The 2019 Capitol Hill Film Classic
The Capitol Hill Film Classic is taking place this Thursday June 13th and includes a unique short film knockout style competition where local entries compete against the best in the world. All submissions are divided into four geographical brackets — American, International, Local DMV and First Time Filmmakers — which …
Famous Five – MPAA’s Joan Graves On How Movies Get Rated
Did you know the system in place that rates movies is 50 years old? 50! It’s called the Classification and Rating Administration (CARA) and we sat down with the wonder woman in charge – Joan Graves – to learn about how our favorite movies get rated before they hit the …
Interstellar: The Review
Disappointing, especially since I wanted to like this film. Starring the founder of the “No shirt, no problem” campaign Matthew McConaughey and the universally beloved actress Anne Hathaway, Interstellar leaves the audience saying, “Well, I guess even Christopher Nolan can’t win them all.” The middle 1 hour 45 minutes is a damn good piece of cinema: spectacular, exciting, strong twists, good pacing, and it’s just plain gorgeous. But the first and last 30 minutes will leave you cold and full of questions, like: —If a movie is named Interstellar, then why the hell am I spending more time in the American dirt than a Georgia peanut farmer? —Why does the plot’s conclusion feel so lazy? Like “drunk at noon” lazy? —Wait, so this ISN’T the “I’m a singing French prostitute” Anne Hathaway movie?! Well shit. Running a mind bending 2 hours and 45 minutes, Interstellar is far more SciFi than its trailer suggests. Now I’m nerdy as hell, so I was fine with it. But the SciFi nature of it will turn off a majority of general audiences. If you like SciFi, see it on the biggest screen you can find. It’s worth it. If not, don’t see it at all. Wait for it on Netflix.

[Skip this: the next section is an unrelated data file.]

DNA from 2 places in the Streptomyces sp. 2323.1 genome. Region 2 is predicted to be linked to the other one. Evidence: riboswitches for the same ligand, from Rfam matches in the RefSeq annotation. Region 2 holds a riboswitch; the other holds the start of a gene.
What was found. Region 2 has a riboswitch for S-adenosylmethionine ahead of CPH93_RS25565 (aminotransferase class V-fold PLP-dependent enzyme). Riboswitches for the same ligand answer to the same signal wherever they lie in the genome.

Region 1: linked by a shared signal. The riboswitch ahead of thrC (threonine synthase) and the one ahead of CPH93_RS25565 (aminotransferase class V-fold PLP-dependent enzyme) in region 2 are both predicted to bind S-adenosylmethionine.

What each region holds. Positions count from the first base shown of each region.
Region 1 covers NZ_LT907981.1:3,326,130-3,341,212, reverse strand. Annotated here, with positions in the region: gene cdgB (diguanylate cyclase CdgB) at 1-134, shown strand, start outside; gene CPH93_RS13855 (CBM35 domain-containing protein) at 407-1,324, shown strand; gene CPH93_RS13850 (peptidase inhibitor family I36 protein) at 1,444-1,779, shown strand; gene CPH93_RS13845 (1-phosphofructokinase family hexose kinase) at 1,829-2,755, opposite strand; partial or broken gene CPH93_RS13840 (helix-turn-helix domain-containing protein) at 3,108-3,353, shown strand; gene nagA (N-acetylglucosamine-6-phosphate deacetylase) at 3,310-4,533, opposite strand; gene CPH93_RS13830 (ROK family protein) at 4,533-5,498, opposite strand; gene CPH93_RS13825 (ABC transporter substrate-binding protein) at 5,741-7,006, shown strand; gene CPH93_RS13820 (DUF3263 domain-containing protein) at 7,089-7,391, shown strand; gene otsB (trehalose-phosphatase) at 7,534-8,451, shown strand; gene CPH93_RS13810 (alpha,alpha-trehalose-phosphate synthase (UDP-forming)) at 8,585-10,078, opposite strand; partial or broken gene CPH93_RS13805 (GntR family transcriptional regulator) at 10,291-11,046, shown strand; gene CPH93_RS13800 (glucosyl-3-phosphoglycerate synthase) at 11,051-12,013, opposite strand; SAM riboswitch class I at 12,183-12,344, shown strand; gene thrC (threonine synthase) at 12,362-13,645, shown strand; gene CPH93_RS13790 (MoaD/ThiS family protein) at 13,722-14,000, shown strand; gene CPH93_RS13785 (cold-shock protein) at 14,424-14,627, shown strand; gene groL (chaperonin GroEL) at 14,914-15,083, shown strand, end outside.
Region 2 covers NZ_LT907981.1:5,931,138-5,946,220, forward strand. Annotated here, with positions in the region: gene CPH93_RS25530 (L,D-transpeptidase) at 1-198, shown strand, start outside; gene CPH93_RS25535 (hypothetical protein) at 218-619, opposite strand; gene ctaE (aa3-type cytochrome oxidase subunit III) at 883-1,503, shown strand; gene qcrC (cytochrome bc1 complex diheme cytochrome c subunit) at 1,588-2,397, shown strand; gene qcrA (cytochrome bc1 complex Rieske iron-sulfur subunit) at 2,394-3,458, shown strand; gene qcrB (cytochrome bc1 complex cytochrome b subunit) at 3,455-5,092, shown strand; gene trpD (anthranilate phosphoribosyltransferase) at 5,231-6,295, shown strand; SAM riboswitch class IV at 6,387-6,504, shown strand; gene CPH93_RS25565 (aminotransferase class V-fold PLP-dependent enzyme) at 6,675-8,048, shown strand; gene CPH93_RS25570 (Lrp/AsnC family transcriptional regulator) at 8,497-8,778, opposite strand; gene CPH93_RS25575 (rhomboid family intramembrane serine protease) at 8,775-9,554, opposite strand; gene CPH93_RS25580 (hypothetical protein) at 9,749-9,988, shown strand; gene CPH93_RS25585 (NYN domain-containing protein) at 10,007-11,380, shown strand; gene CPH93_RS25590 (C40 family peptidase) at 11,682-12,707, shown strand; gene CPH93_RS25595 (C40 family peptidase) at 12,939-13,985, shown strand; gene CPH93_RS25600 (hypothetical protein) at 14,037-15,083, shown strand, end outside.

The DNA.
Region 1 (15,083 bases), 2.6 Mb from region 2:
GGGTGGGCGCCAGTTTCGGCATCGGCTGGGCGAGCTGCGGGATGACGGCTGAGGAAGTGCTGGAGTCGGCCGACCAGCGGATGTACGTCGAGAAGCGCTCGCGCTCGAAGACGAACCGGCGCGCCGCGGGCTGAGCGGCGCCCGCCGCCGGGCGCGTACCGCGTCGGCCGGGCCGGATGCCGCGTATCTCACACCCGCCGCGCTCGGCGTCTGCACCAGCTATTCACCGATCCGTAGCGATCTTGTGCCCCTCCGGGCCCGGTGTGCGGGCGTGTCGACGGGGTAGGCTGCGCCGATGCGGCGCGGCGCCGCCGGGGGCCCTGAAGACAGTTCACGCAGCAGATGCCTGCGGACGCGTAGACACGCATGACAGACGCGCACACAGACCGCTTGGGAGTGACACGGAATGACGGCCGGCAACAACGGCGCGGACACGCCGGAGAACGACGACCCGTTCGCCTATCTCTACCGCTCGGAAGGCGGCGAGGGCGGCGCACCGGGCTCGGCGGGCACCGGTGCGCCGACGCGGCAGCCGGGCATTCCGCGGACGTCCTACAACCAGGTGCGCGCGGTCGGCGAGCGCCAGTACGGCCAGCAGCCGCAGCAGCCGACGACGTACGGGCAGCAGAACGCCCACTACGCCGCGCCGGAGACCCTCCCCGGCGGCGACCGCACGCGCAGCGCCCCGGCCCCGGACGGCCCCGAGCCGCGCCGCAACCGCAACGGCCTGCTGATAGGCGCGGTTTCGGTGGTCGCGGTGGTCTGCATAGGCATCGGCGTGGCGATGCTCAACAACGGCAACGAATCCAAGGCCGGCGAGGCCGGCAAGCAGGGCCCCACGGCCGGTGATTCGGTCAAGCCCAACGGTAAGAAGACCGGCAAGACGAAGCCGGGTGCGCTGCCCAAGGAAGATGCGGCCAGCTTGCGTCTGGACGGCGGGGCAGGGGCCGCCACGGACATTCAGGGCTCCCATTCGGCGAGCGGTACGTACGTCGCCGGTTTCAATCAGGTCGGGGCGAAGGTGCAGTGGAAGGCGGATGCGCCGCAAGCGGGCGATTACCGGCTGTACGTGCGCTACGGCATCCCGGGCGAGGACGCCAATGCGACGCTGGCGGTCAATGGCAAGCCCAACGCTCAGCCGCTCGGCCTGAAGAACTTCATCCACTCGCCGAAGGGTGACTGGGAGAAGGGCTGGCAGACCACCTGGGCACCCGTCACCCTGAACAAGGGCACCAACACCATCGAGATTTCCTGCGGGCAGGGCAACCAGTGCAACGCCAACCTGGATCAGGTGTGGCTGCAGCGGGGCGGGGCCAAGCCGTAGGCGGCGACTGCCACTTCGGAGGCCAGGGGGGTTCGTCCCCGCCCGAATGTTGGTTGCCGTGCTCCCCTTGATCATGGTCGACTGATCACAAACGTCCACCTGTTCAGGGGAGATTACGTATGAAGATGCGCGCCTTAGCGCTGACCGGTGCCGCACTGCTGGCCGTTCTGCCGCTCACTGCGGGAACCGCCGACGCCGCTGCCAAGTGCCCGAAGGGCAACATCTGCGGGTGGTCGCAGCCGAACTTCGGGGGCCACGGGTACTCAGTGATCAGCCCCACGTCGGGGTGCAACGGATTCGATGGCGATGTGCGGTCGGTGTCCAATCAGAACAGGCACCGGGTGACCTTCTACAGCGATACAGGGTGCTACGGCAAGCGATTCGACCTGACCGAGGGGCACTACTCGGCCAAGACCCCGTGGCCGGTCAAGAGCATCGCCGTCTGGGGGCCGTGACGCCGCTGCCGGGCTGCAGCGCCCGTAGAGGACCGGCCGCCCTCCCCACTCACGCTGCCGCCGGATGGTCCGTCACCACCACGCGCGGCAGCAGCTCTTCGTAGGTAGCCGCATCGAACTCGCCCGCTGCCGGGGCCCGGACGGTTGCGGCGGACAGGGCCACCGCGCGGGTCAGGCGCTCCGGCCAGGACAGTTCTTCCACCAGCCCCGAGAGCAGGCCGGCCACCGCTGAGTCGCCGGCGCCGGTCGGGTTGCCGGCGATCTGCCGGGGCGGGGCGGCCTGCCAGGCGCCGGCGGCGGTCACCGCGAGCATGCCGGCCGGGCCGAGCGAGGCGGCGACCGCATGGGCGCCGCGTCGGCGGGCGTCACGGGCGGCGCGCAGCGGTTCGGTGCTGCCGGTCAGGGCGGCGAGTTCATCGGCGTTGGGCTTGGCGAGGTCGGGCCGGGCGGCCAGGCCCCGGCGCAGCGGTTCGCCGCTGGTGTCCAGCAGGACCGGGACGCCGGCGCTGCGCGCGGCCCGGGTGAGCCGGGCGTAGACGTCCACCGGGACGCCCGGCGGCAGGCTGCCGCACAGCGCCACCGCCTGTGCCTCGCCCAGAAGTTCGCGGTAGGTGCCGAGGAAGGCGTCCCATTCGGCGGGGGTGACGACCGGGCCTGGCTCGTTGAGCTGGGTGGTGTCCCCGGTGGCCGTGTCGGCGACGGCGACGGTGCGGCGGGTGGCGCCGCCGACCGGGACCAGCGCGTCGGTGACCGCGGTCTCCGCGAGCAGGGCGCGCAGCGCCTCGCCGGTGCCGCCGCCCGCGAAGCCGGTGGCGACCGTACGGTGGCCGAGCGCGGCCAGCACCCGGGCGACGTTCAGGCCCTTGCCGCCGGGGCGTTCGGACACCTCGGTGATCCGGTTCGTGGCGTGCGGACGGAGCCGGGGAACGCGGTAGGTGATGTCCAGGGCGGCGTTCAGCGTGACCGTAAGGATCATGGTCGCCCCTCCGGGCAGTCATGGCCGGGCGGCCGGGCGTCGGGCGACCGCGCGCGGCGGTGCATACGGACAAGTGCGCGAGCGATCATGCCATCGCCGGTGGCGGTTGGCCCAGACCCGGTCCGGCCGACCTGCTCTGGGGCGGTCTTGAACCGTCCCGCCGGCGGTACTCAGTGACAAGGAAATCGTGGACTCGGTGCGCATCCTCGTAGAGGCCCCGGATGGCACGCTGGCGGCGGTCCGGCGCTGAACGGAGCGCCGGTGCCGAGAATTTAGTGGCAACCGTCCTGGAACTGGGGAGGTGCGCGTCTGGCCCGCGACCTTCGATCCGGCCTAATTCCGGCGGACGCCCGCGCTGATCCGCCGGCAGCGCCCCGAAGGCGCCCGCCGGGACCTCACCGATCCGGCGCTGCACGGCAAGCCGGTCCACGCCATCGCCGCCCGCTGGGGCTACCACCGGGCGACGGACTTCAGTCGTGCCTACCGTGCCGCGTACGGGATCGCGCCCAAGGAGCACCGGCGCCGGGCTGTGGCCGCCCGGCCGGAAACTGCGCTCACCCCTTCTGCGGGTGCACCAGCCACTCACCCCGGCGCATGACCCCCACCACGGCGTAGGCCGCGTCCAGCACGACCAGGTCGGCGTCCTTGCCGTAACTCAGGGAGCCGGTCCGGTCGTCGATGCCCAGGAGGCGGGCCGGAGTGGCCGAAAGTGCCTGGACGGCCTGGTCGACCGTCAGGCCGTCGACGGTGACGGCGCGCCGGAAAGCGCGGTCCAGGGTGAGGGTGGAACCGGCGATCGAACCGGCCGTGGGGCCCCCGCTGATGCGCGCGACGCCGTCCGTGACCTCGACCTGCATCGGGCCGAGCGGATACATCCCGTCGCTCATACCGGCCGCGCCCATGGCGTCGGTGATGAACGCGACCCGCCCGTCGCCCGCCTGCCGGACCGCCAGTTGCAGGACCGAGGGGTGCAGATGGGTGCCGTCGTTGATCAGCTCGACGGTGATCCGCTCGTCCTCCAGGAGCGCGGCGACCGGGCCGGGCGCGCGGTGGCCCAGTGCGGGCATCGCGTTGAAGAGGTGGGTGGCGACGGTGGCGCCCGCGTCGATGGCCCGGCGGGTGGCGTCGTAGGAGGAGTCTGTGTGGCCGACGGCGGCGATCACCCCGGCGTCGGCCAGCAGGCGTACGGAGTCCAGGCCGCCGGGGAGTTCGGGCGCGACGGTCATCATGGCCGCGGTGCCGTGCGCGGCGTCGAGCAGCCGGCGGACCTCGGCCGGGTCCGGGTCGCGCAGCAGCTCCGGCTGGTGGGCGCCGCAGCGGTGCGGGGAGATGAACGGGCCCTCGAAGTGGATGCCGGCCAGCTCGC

Last Days in Vietnam: The Review
The Skinny (No Spoilers) When I was in high school, my U.S. history professor said that the biggest mistake that teachers make is to not teach past World War II. Whether it is from spending too much time on the Civil War or on the outsized personalities of revolutionary presidents, most professors run out of time at the end of the year and are only able to get us to 1945. As a result, we have kids that know what happened at the constitutional convention, but don’t know about those events that still directly impact their contemporary worlds: What caused the first Gulf War? What is the Civil Right Acts? What the hell happened during the Vietnam War? Last Days in Vietnam is a damn good documentary on the evacuation of the American embassy in Saigon in 1975. The famous picture of people scurrying to the roof to board a helicopter has been burned into a generation of American memories, rightly or wrongly, as a symbol of the wars futility (even though the roof shown is not actually that of the embassy). Directed by Rory Kennedy, who won an Emmy for the documentary Ghosts of Abu Ghraib, Last Days of Vietnam uses interviews from former embassy workers and soldiers, American and Vietnamese, to paint of rich narrative of those chaotic days. Running a quick 98 minutes, Last Days in Vietnam moves quick as a bunny, while still giving the viewer the necessary context. This is a must watch for those within Generation Y, since it is highly unlikely they have read, or heard, much about these April events.